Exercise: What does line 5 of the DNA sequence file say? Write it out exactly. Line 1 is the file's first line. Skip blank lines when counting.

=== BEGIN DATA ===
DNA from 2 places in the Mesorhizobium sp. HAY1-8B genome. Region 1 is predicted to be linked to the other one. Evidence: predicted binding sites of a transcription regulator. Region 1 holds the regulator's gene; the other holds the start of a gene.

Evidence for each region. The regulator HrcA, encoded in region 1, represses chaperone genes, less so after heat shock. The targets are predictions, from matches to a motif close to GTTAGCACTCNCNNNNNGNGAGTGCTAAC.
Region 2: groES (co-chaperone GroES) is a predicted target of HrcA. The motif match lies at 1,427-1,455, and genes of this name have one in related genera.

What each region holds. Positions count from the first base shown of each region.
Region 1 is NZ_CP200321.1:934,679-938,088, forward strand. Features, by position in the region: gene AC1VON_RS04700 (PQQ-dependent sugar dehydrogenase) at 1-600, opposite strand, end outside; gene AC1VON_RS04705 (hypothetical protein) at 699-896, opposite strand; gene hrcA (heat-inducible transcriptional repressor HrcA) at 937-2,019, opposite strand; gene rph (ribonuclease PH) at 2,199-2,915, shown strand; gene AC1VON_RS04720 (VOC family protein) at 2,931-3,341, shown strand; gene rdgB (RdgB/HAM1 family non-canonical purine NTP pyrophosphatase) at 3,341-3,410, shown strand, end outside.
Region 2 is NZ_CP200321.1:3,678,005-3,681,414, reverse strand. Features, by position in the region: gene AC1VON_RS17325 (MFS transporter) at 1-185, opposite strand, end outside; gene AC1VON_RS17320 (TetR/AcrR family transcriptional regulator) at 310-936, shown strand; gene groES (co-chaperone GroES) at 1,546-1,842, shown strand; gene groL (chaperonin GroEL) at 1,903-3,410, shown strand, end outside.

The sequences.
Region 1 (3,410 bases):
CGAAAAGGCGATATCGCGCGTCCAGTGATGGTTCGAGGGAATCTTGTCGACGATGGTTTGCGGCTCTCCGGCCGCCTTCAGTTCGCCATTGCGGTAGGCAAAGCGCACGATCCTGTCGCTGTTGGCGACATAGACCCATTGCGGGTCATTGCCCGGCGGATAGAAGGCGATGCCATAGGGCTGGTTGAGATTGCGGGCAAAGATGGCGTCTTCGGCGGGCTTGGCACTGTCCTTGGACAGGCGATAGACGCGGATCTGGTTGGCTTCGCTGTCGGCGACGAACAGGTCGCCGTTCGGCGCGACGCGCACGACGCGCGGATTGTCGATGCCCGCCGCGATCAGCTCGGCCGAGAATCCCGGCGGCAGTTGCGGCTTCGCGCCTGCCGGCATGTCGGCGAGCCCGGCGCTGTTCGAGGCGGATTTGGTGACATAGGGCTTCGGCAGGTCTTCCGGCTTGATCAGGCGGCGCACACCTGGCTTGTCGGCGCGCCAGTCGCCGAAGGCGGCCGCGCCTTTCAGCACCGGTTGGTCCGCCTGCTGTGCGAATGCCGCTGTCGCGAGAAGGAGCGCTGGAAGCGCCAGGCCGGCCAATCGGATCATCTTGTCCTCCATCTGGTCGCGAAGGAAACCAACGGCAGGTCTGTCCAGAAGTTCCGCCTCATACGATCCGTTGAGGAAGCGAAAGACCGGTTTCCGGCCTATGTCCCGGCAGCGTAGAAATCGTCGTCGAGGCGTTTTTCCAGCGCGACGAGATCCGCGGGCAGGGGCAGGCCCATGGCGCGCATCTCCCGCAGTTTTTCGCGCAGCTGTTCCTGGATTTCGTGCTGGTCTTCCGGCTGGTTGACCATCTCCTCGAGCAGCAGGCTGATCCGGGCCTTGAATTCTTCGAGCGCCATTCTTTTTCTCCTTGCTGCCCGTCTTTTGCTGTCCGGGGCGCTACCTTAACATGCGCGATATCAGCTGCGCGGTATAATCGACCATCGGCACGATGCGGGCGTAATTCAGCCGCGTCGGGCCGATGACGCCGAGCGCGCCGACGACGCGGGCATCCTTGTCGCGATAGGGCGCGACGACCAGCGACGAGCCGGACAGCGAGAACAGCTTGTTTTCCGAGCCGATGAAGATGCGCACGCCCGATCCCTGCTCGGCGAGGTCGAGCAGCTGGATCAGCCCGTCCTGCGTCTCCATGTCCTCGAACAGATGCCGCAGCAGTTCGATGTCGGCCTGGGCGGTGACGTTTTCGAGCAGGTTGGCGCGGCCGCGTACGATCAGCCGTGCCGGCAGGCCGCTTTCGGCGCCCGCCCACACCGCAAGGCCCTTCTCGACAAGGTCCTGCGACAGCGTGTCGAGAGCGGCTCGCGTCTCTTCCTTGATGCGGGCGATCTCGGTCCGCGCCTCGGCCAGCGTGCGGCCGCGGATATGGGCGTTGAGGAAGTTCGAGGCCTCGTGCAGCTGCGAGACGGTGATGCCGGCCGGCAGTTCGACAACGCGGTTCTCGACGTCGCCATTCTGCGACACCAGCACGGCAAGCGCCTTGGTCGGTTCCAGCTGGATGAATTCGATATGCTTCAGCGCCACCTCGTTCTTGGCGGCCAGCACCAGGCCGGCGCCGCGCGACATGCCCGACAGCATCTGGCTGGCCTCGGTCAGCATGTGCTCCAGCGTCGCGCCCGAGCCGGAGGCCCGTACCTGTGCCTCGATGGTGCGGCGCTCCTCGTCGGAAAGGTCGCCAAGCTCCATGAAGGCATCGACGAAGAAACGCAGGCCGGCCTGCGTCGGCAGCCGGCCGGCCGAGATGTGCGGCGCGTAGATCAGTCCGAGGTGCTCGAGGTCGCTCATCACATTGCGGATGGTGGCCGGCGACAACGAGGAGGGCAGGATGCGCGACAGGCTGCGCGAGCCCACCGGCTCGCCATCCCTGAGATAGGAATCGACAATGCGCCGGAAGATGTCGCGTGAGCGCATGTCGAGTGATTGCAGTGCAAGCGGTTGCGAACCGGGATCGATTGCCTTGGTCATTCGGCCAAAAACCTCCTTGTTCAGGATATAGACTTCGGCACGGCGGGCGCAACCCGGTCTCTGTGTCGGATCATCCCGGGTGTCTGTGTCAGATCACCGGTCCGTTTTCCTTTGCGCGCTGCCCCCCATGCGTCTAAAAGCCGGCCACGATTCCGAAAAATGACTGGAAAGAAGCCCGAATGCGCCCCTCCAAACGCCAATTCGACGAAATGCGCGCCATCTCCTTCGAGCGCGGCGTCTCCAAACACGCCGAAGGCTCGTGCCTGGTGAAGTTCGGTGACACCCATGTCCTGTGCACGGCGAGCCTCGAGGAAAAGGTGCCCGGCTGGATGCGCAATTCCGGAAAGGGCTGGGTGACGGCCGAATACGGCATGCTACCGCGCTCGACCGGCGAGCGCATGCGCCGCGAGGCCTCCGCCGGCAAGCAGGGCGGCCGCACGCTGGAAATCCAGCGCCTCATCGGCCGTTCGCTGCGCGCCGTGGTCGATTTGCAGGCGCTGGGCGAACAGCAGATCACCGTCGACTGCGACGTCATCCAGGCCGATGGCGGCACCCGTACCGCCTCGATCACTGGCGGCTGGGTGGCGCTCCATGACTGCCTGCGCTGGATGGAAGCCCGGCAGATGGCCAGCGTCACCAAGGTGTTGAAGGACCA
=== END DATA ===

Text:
Region 1 is NZ_CP200321.1:934,679-938,088, forward strand. Features, by position in the region: gene AC1VON_RS04700 (PQQ-dependent sugar dehydrogenase) at 1-600, opposite strand, end outside; gene AC1VON_RS04705 (hypothetical protein) at 699-896, opposite strand; gene hrcA (heat-inducible transcriptional repressor HrcA) at 937-2,019, opposite strand; gene rph (ribonuclease PH) at 2,199-2,915, shown strand; gene AC1VON_RS04720 (VOC family protein) at 2,931-3,341, shown strand; gene rdgB (RdgB/HAM1 family non-canonical purine NTP pyrophosphatase) at 3,341-3,410, shown strand, end outside.